The Law School Application To Do List
- Dec 09, 2009
In addition to heading to Vegas in every spare moment and searching for the perfect beard trimmer, Dave provides application consulting for Blueprint LSAT Preparation.
“Now you gushin’, ambulance rushin’
You to the hospital with a bad concussion
Plus you hit four times but it hit yo spine
Paralyzed waist down and ya wheelchair bound”
-T.I., Dead and Gone
For purposes of this post, we’ll assume that T.I. was metaphorically discussing the post-LSAT bloodbath. By now, you’ve probably all run through the gamut of reactions, ranging from “My score will be so good I’m gonna blow off law school and get into test preparation” to “well, I guess the world needs ditch diggers too.” Still, you’ve probably got another two weeks or so of stewing in your semi-fetid pool of agony and second-guessing until El Sat scores arrive.
Sounds like a good time to get applications done! Because there’s no better time to write a personal statement than when you are filled with self-loathing.
Ideally, all you December test-takers are going to want to have your applications ready when LSAT scores come out sometime around Christmas. That way, when that day of destiny comes, you can just log onto LSAC, plug your score into the applications, and click submit well ahead of the majority of applicants.
It’s not the end of the world if it takes you until the end of December/early January to get your applications done, but you really don’t want to wait until too long after that—application deadlines start kicking in toward the tail end of January.
If you haven’t already started on your applications: literally not requested a single letter of recommendation, not given an ounce of thought into what you will write about for your personal statement, not figured out the best way to phrase your criminal indecent exposure addendum, then I have created an application checklist for you.
1. Letters of Recommendation
This is the first thing you get done. Typically, you would want to finish your personal statement first, but time is becoming a bit of a crunch here so you’re going to want to request your letters as soon as possible. Professors in general, unless they have significant personal experience with you, can be unreliable when it comes to deadlines for these things so it is best to get your requests in early.
2. Personal Statement
This is the most important part of the application aside from LSAT score and GPA. It is here where you decide if you want to share the heartwarming story of the time you coached nine disadvantaged inner-city kids to a youth baseball championship, learning and teaching life lessons along the way OR the time you saved a small Peruvian town from a herd of marauding water buffaloes. Tough choices are made here, but the important thing to remember is this: make sure it demonstrates why you’re unique and why you want to go to law school.
Your resume should cover mostly your college-era (or post graduate) achievements/jobs/awards. Although it was of course cool when it happened, no one needs to know that you won the science fair in 3rd grade by explaining light refraction in water semi-coherently. Unless you spent every waking moment of college heavily involved in some group or another, the general rule of thumb is that the resume should typically be just one page.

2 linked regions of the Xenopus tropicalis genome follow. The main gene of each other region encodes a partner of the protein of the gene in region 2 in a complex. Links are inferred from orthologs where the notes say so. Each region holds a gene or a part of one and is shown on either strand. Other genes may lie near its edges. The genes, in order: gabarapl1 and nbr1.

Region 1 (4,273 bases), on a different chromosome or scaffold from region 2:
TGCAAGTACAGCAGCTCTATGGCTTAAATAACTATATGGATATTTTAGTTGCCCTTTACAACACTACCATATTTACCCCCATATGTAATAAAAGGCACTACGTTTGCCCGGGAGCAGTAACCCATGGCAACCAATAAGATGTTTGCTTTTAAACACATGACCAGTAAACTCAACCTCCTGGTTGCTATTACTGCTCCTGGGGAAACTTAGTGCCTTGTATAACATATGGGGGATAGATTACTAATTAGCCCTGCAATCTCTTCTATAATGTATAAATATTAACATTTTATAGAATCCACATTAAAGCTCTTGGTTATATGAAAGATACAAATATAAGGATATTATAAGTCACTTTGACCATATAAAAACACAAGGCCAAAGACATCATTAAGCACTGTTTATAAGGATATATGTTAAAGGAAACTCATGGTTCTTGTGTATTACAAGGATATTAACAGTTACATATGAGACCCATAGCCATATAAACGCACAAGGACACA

4. Explanatory essays
These are the essays for a bad GPA and bad/multiple or cancelled/multiple LSAT scores. For the GPA, the number one thing is to have been a real problem. “I was lazy” is not a real problem according to law schools, although as a guy who once woke up in time for and failed to attend two finals, you have my complete empathy. Medical problems, changing majors, and serious personal issues are generally better explanations.
Depending on the application, there will also be options for additional essays which, if they even remotely apply to you, you should complete. This includes the criminal record explanation. If you have a felony or misdemeanor on your record; disclose it. While it may have an effect on your application, not disclosing it will leave you with a tough ethical explanation when you are reviewed for your Bar number.
Now, if you end up receiving a score come Christmas that leaves you with existential questions, and elect to take the February test, you have to decide whether you want to apply this round or wait until next Fall. As Colin explained, if time isn’t of the essence, applying to law school the following Fall is probably the safest bet. But if you are dead set on attending next year, then you’ll want to make sure that the law schools to which you are applying accept February scores (also covered in Colin’s post).
All 800 words of that being said, you’re about 2 weeks away from knowing whether you’re applying to Yale or Burger King. Take the time to work on your applications, and ignore that gnawing sensation in the pit of your stomach. The worst part is over. You can now look forward to 35 or so years of being a lawyer.
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